Wednesday, 28 September 2011

Inflation Adjusted Historic Gold Price - US Dollars and UK Pounds

You may have often heard it banded around over the last couple of years that Gold is an "Inflation Hedge" against unforeseen disasters since physical gold is one of the few investments that is not simultaneously an asset and someone else's liability.  In other words as it’s a real asset, where the total quantity can’t easily be altered, it keeps its true purchasing power.  Unlike paper money which can be magic out of thin air (and is at this very moment).

It has often be quoted that a pair offhand crafted quality sandals during the Roman Empire cost an half an ounce of gold, which is very similar to the price of ladies must have designer shoes today, coincidence?  With all the talk about the inflation adjusted price (also called the real price) of gold reaching levels we haven't seen since the 1980 peak.  I thought that I would investigate the subject from a UK inflation hedge perspective.

As gold like all commodities are traded in US Dollars.  So for any non US investor it immediately apparent whether it’s value has really increased decreases or stayed the same in your local terms.  The average price of a troy ounce (which is equal to 31.1034768 grams and 1.09714 avoirdupois / imperial ounces) in 2010 was US $1,224 and GB £792.  

The annual average price of gold for most major currencies is published by the World Gold Council at this data and adjusting it for the affect of inflation by converting the price equitant in 2010 US Dollars and 2010 GP Pounds Stirling you get the results shown in the graph below (using the All Urban Consumers (CPI-U) from the US Department Of Labor for the US inflation and the Retail Prices Index (RPI) all items, from the UK Office of National Statistics for the UK inflation).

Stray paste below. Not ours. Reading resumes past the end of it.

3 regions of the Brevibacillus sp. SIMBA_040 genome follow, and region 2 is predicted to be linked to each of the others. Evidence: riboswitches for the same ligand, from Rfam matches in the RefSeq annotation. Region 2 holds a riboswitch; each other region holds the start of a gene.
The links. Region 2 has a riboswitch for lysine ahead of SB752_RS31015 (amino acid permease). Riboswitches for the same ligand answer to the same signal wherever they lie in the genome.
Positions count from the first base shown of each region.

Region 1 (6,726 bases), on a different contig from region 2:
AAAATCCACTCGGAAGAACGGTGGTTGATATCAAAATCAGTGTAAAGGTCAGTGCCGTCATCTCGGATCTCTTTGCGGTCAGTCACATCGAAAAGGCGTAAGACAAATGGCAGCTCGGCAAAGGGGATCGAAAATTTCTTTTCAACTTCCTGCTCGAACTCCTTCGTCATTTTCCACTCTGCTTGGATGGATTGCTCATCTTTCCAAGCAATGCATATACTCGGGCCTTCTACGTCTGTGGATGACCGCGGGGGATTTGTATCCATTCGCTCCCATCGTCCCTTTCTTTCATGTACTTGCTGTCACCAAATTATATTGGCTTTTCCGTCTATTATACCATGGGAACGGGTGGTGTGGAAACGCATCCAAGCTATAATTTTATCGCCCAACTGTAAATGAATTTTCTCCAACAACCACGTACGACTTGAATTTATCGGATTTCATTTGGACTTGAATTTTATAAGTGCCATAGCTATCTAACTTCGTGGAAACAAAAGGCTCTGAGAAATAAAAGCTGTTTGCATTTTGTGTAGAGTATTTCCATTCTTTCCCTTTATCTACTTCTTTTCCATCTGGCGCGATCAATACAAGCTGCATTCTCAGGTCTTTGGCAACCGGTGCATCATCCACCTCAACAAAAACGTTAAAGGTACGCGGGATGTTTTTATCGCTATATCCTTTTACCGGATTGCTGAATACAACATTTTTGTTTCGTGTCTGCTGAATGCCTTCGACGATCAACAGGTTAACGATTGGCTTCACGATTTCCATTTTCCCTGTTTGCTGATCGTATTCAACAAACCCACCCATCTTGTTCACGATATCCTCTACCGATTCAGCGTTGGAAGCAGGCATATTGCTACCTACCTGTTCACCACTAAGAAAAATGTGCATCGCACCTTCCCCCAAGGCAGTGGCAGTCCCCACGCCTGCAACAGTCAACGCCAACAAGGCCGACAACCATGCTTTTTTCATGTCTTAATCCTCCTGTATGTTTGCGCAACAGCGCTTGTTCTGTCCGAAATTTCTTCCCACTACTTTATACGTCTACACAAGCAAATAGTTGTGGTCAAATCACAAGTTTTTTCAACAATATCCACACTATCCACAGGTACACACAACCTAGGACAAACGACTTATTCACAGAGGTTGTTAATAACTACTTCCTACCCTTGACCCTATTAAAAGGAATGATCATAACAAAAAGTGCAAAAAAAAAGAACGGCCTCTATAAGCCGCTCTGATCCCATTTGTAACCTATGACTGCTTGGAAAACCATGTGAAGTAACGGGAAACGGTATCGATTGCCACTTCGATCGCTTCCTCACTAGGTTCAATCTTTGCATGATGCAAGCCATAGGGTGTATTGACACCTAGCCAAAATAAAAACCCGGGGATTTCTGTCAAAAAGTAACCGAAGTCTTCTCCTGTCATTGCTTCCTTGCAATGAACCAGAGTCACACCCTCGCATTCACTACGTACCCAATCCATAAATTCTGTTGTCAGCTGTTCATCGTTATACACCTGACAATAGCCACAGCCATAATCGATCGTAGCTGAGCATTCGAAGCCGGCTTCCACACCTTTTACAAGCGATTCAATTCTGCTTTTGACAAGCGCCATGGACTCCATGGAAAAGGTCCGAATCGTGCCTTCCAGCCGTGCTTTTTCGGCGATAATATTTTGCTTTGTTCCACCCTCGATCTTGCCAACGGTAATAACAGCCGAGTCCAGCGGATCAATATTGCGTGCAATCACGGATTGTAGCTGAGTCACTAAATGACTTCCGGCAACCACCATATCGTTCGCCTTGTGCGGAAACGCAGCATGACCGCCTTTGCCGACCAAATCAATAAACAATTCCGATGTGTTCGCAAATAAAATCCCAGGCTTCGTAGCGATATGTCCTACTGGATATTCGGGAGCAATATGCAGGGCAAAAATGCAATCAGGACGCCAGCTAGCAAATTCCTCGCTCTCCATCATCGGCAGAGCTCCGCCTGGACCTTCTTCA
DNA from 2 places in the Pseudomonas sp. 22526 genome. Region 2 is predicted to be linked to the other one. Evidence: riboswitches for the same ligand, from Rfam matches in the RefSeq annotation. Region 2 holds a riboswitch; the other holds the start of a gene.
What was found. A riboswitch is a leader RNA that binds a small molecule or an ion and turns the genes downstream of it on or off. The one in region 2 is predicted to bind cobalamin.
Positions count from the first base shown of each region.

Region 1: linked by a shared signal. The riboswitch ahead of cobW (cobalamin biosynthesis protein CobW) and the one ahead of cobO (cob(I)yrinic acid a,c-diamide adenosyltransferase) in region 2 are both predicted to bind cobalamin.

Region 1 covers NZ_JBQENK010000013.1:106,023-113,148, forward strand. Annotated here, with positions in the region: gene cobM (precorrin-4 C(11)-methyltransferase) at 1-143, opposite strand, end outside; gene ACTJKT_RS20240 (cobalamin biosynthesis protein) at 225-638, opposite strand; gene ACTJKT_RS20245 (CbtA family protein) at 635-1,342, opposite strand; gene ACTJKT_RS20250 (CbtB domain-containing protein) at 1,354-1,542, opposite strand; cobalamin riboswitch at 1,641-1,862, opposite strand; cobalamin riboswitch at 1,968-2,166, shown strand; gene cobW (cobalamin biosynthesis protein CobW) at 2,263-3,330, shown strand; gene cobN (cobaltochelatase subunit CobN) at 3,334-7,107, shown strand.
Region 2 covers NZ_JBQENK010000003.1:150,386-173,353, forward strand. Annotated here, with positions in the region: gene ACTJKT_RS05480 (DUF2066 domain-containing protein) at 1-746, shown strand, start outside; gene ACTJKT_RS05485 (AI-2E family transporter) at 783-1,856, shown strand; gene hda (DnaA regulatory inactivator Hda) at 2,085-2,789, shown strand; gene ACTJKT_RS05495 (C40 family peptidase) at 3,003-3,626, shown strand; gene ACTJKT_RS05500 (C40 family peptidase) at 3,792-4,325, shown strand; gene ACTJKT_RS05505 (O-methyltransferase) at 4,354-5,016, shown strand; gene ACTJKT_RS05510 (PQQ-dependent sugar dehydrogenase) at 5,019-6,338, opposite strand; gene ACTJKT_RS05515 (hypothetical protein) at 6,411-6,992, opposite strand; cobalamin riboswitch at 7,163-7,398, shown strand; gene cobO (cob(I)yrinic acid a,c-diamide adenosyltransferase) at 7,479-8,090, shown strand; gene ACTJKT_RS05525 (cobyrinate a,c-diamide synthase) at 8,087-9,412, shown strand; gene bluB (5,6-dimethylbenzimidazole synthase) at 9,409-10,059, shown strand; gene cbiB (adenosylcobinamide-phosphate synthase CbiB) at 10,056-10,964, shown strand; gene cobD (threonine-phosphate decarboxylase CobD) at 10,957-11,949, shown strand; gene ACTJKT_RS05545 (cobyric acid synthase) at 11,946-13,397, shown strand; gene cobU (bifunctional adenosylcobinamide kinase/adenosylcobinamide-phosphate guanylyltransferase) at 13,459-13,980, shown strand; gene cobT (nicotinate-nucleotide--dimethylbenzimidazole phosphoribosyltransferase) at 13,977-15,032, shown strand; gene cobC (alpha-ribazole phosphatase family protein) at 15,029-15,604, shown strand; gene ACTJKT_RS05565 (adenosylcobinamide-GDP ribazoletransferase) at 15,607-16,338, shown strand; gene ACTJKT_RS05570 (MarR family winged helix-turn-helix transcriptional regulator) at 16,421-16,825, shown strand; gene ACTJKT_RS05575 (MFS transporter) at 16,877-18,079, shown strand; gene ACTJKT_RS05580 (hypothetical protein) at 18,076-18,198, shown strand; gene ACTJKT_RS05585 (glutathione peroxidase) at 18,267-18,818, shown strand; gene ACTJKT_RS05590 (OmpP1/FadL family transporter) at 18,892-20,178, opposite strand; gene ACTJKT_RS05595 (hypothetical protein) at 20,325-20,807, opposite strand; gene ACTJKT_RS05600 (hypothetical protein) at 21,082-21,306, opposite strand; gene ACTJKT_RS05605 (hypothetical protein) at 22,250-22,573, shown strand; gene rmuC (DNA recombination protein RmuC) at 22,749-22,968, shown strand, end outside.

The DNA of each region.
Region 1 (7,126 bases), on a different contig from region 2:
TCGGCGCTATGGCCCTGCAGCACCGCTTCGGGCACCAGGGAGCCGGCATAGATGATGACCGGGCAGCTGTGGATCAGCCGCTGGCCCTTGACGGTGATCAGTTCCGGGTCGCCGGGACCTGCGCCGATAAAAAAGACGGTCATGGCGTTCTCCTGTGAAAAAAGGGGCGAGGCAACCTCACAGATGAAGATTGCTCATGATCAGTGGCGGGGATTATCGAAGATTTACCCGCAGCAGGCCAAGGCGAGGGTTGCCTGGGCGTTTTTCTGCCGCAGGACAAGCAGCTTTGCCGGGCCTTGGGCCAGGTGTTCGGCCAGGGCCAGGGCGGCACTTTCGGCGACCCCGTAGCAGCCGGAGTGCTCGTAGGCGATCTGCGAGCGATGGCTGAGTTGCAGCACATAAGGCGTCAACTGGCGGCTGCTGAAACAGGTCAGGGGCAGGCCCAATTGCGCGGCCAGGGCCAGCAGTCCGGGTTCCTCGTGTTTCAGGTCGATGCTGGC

Inflation Adjusted Gold Price in GB Pounds and US Dollars since 1948

The doted lines are the unadjusted annual average gold price, and the sold lines are the inflation adjusted gold price.  The first thing that becomes obvious is that the piece gold bottomed out at during the late 1990’s was pretty close to the inflation adjusted price in the 1950’s and 1960’s for both $’s and £’s.  The second thing that you notices is that in the 1950’s and 1960’s the gold prices was virtually the same in Dollars and Pounds (parity), until the early 1970’s, where upon they diverged.  From that time onwards the Pound value is always lower than the Dollar value. These observations can be seen easier when the inflation adjusted gold price is index from 1950, as illustrated in the in chart below.

Inflation Adjusted Gold Price in GB Pounds and US Dollars. Indexed from1948.
As indexed data highlights the compounded yearly changes really well, those observations now become very clear.  The next question that springs to mind is why did the inflation adjusted price of gold start off at parity in Dollars and Pounds and then why did it diverge?  It must be remembered that the exchange rate between the £ and $ use to be much greater then it is at present (£1 ~ $1.60).

Food for thought don’t you thing?  I’ve have to see is I can find UK inflation rate date back to the 1900’s, too see what the inflation adjusted gold price was in Pounds back during the 1920’s and 1930’s.  The last big credit boom and bust that everyone keep refereeing to!

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